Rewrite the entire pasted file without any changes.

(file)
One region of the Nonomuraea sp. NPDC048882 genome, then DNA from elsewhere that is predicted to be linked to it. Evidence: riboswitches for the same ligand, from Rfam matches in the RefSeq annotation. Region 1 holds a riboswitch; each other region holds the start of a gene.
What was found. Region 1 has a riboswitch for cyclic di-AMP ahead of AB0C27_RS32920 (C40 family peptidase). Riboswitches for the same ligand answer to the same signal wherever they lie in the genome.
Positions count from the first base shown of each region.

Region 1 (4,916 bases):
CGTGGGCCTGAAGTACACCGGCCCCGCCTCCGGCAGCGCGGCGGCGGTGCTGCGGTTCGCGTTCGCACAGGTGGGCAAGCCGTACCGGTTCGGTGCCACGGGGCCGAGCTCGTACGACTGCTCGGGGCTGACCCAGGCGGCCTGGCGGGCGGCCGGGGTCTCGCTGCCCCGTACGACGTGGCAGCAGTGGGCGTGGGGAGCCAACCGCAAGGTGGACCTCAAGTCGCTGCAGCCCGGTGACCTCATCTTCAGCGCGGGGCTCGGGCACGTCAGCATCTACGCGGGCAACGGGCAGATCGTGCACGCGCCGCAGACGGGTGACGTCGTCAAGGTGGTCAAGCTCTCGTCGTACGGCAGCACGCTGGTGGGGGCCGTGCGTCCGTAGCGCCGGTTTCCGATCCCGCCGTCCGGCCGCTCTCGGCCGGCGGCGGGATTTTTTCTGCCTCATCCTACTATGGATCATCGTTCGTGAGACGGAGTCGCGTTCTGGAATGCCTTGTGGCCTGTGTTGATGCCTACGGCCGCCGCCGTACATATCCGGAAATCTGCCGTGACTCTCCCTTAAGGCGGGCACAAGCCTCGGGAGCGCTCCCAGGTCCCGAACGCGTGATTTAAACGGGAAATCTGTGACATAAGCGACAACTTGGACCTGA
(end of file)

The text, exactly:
One region of the Nonomuraea sp. NPDC048882 genome, then DNA from elsewhere that is predicted to be linked to it. Evidence: riboswitches for the same ligand, from Rfam matches in the RefSeq annotation. Region 1 holds a riboswitch; each other region holds the start of a gene.
What was found. Region 1 has a riboswitch for cyclic di-AMP ahead of AB0C27_RS32920 (C40 family peptidase). Riboswitches for the same ligand answer to the same signal wherever they lie in the genome.
Positions count from the first base shown of each region.

Region 1 (4,916 bases):
CGTGGGCCTGAAGTACACCGGCCCCGCCTCCGGCAGCGCGGCGGCGGTGCTGCGGTTCGCGTTCGCACAGGTGGGCAAGCCGTACCGGTTCGGTGCCACGGGGCCGAGCTCGTACGACTGCTCGGGGCTGACCCAGGCGGCCTGGCGGGCGGCCGGGGTCTCGCTGCCCCGTACGACGTGGCAGCAGTGGGCGTGGGGAGCCAACCGCAAGGTGGACCTCAAGTCGCTGCAGCCCGGTGACCTCATCTTCAGCGCGGGGCTCGGGCACGTCAGCATCTACGCGGGCAACGGGCAGATCGTGCACGCGCCGCAGACGGGTGACGTCGTCAAGGTGGTCAAGCTCTCGTCGTACGGCAGCACGCTGGTGGGGGCCGTGCGTCCGTAGCGCCGGTTTCCGATCCCGCCGTCCGGCCGCTCTCGGCCGGCGGCGGGATTTTTTCTGCCTCATCCTACTATGGATCATCGTTCGTGAGACGGAGTCGCGTTCTGGAATGCCTTGTGGCCTGTGTTGATGCCTACGGCCGCCGCCGTACATATCCGGAAATCTGCCGTGACTCTCCCTTAAGGCGGGCACAAGCCTCGGGAGCGCTCCCAGGTCCCGAACGCGTGATTTAAACGGGAAATCTGTGACATAAGCGACAACTTGGACCTGA